The Georgia Museum of Art will unveil its new expansion project that has closed the facility since 2009, reopening to the public on January 31, 2011. With the new addition, more than 16,000 square feet of gallery space was added, as well as an outdoor sculpture garden and expanded lobby and storage facilities. The museum was able to raise $20 million for the project over several years through generous private donations. With the expansion, 7.5% of the collection will be on display in the new galleries, instead of the previous 0.3%. The expansion was much needed.
I conducted an email interview with the director of the Georgia Museum of Art, William Underwood Eiland, earlier this month to discuss the expansion project and the celebration events that will start on January 29. The Georgia Museum of Art is the official art museum of the state of Georgia known primarily for its collection of American art. Among some of Eiland’s collection favorites are Paul Cadmus’s Playground (described as a “seminal work in the magical realist movement of the 1940s”), La Confidence by Elizabeth Gardner (an example of academic formalism), and a Winslow Homer watercolor entitled Taking Sunflower to Teacher (representative of the 1870s Reconstruction era). In addition, the museum has a significant collection of works on paper, Italian Renaissance paintings, and a growing collection of Asian and decorative arts.
To kick off the reopening, the museum has a diverse lineup of exhibitions that display the strength of their collection, as well as some new directions. The Jane and Harry Willson Sculpture Garden is dedicated to the work of female sculptors, and its inaugural exhibition Horizons features life-size sculptures by Icelandic artist Steinunn Þórarinsdóttir. Beverly Pepper’s site-specific work Ascension, permanently installed in the University of Georgia’s Performing and Visual Arts Center quad, further expresses the museum’s new interest in female sculptors. An exhibition of smaller works by Pepper will be on display inside the museum during the reopening.
Tradition Redefined, an exhibition organized by the David C. Driskell Center at the University of Maryland, College Park, presents black artists often overlooked in the study of African American art. Tradition Redefined emphasizes the museum’s interest in African American artists, and Eiland suggested a new focus for the collection.
The exhibition that Eiland spoke the most excitedly about was the American Scene on Paper: Prints and Drawings from the Schoen Collection, a traveling show organized by the museum that will finally be shown on its home turf. Prints from the 1930s and 1940s illustrate the plight of the American farmer and tell the story of the development of American industry and the growth of urban environments. The homecoming is also noteworthy because the exhibition and its catalogue have won several awards.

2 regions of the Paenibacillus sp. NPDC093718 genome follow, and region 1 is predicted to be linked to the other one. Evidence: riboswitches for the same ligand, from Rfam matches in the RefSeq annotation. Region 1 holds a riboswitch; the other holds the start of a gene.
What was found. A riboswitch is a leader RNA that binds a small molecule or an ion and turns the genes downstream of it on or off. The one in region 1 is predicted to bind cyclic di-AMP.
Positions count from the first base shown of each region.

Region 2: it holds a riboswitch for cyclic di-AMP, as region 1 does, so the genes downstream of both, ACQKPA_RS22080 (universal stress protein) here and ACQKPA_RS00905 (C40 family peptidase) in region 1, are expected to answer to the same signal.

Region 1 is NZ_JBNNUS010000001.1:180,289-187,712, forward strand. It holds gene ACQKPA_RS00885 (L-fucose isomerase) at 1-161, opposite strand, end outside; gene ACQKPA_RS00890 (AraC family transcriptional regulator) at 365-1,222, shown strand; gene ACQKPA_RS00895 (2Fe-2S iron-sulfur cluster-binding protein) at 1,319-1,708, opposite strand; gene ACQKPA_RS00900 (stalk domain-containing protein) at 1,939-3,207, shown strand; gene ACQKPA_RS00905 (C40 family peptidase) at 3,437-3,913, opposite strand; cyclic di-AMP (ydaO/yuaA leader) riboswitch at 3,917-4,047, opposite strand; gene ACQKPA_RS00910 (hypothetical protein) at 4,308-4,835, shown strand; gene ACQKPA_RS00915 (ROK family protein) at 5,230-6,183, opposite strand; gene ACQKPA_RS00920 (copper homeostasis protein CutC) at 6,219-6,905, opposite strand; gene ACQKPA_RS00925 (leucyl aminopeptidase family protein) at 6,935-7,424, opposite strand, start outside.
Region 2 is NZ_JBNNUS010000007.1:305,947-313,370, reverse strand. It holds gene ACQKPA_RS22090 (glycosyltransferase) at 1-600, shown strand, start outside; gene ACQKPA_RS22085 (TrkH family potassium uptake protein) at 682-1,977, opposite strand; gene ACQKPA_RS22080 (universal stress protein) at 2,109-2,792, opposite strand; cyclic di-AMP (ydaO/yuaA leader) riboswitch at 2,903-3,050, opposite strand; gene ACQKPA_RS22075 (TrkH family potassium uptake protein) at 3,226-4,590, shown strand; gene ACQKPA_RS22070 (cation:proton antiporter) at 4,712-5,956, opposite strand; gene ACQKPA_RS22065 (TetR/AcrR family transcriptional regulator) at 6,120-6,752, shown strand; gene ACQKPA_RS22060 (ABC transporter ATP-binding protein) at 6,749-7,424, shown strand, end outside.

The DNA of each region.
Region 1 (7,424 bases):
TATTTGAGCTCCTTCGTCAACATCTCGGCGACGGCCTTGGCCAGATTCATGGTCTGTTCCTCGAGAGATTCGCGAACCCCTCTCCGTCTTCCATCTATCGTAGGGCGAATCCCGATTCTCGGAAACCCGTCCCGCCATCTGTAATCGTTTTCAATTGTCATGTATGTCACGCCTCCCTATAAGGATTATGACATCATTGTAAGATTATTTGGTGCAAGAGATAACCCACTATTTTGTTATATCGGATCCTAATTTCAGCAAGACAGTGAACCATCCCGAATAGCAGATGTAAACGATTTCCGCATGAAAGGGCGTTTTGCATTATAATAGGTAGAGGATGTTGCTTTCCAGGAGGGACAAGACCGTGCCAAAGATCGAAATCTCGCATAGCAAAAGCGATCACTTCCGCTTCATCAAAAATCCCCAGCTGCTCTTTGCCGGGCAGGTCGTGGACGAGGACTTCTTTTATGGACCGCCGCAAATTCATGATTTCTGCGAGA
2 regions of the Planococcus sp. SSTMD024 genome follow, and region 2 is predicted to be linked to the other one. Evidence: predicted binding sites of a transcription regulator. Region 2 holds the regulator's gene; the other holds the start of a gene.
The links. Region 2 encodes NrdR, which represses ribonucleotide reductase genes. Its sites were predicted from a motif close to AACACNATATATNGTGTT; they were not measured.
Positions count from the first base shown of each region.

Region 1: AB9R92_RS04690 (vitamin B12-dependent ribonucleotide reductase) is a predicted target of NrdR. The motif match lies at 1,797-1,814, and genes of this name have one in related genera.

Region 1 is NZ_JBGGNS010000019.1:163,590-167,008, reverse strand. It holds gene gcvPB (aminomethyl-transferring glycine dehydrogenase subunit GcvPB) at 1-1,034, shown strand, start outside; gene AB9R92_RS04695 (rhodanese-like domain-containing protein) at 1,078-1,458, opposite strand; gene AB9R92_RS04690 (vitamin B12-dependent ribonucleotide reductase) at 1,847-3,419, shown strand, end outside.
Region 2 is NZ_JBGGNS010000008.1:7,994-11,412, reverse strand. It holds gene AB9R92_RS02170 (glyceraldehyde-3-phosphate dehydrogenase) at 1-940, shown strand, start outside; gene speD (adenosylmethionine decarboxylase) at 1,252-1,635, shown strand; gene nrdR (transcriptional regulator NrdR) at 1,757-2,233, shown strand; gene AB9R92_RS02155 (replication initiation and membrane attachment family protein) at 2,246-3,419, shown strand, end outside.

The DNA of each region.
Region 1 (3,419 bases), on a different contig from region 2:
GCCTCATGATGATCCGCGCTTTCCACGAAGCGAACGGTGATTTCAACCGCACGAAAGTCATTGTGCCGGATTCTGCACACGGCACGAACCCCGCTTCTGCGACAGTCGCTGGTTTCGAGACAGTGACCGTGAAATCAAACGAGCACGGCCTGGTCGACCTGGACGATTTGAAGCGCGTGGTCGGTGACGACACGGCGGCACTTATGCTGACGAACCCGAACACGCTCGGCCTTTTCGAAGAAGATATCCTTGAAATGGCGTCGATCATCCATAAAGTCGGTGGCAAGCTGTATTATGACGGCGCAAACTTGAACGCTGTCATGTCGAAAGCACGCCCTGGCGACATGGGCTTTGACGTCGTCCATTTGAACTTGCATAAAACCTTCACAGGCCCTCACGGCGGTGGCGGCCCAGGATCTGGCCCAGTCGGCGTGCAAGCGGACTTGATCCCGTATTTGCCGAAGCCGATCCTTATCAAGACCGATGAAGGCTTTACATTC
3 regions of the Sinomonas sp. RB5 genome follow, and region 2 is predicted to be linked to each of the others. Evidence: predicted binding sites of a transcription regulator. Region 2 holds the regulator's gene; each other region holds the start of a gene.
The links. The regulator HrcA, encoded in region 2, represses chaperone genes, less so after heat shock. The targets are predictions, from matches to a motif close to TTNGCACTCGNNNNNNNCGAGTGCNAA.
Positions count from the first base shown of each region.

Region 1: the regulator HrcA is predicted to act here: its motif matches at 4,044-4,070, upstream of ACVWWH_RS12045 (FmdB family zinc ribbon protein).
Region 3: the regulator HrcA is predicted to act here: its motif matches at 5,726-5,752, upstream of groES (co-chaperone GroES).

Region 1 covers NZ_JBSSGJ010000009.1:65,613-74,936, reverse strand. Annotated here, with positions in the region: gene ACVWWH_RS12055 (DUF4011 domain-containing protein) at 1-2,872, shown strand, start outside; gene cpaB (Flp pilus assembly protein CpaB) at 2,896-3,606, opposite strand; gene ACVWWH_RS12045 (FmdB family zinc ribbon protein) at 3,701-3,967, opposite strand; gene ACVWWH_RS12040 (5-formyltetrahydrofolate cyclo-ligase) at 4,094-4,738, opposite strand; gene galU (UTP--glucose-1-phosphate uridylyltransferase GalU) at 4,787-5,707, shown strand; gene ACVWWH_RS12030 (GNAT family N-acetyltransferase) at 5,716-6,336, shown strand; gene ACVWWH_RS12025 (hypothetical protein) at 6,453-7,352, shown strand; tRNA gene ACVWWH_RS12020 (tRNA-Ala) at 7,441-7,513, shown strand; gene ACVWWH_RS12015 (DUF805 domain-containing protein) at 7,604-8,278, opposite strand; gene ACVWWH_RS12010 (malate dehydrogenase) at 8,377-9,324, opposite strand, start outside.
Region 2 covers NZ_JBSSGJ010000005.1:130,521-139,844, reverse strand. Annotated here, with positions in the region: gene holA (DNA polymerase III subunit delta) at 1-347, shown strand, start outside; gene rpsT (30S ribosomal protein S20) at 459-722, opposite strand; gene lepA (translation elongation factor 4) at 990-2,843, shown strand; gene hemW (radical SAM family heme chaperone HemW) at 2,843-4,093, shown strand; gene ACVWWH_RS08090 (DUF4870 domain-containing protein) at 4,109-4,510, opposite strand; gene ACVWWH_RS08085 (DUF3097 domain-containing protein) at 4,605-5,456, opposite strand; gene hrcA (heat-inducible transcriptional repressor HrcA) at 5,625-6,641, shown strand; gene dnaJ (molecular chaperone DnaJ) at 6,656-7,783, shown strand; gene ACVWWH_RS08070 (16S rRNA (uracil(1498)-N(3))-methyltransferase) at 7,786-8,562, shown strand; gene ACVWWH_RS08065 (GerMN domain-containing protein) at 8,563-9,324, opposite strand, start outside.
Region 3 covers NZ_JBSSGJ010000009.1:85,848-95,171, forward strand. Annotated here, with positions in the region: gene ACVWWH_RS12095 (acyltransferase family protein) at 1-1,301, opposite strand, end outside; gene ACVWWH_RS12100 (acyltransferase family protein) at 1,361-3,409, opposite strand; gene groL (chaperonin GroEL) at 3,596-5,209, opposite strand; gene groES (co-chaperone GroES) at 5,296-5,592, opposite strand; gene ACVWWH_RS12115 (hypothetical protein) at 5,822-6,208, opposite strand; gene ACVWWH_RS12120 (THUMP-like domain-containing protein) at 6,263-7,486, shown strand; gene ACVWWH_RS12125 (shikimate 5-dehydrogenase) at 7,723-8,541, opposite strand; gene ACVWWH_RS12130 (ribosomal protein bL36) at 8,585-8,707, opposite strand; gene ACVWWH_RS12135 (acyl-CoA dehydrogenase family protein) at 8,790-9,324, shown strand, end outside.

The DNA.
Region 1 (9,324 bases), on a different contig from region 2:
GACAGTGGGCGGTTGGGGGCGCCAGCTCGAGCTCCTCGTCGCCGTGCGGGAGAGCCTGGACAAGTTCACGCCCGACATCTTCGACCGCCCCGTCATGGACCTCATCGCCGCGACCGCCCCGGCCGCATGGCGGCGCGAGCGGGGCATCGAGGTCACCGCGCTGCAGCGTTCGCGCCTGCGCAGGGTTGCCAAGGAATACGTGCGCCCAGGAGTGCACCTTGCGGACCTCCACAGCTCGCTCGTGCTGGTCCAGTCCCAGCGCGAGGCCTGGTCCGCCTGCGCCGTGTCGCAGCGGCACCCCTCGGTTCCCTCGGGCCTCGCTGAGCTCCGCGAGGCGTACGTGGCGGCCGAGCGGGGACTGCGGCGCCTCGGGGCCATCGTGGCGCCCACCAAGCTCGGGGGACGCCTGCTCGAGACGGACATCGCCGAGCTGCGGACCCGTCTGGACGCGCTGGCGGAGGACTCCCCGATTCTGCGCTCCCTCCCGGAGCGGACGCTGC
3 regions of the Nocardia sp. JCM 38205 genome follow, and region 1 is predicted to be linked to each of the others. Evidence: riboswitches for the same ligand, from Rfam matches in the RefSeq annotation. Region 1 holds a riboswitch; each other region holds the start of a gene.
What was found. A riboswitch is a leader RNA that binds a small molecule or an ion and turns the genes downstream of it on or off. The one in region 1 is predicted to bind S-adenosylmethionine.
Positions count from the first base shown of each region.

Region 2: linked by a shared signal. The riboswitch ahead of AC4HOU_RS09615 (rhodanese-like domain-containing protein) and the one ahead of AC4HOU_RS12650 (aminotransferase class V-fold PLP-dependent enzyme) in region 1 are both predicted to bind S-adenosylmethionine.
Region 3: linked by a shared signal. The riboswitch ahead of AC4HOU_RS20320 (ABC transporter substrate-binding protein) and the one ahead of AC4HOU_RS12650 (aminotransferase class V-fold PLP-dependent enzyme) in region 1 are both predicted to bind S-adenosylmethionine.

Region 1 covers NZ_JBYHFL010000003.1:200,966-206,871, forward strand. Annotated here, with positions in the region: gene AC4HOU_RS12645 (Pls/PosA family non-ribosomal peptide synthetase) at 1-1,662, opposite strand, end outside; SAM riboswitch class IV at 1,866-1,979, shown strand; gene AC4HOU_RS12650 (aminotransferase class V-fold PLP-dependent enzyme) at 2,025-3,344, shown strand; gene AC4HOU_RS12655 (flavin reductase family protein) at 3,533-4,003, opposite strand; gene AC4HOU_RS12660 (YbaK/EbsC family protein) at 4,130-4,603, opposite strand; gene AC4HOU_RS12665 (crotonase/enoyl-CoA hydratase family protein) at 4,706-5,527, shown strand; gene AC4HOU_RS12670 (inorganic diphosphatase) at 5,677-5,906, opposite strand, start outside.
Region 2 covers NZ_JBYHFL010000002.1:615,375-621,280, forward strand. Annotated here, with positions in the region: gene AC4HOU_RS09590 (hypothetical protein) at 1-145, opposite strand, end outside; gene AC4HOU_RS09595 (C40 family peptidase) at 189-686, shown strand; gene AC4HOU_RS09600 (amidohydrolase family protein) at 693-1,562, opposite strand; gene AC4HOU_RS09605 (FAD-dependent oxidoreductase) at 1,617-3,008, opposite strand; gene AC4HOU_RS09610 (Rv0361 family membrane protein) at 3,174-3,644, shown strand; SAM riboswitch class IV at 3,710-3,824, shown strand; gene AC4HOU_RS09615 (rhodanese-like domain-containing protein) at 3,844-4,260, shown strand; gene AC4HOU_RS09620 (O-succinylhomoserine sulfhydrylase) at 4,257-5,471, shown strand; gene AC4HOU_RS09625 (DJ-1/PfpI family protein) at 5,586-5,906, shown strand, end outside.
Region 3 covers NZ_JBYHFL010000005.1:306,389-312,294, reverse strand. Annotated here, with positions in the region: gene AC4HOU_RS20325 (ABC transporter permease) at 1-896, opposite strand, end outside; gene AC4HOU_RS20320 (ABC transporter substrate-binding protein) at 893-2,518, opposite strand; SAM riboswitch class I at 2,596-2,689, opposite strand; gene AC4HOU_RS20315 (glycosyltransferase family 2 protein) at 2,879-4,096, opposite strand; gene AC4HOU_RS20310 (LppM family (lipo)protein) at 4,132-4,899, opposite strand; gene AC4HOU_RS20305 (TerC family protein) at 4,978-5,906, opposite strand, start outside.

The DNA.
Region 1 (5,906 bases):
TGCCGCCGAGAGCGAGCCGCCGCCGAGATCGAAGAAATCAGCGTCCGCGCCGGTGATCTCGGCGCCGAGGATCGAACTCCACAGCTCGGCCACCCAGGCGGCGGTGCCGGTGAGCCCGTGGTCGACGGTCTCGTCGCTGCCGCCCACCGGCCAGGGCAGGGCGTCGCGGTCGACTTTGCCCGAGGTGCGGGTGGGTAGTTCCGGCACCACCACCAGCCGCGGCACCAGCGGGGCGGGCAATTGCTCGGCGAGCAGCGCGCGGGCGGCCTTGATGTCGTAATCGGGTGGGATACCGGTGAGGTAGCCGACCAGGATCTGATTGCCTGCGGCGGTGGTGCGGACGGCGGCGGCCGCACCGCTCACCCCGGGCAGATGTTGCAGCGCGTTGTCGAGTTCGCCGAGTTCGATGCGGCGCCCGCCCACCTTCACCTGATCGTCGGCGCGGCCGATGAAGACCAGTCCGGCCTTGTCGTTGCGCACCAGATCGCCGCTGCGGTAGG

Eiland’s favorite additions are the new study centers. With a grant received from the National Endowment for the Humanities, the museum was able to compile archival materials such as artists’ letters, files on artists and movements, photographs, and even small objects that belonged to artists. There are four study centers total: The Henry Green Center for the Study of Decorative Arts, The Jacob Burns Foundation Center focusing on the graphic arts, The Pierre Daura Center for information related to European art, and The C.L. Morehead, Jr. Center for the Study of American Art. Eiland said these four centers most successfully fulfill the museum’s mission to promote “the encouragement and dissemination of knowledge about the visual arts.”
Why should Atlantans venture outside the perimeter to check out the expansion? As Eiland said, the museum’s collection is for the people of Georgia, and, with its new galleries and study centers, the museum will be able to display more art and encourage more research than ever before.
All new exhibitions open at the Georgia Museum of Art beginning with a member preview on January 30, followed by opening day for the general public on January 31. There are numerous events and lectures to attend for the first week, so check out the museum website and curator’s blog for more info.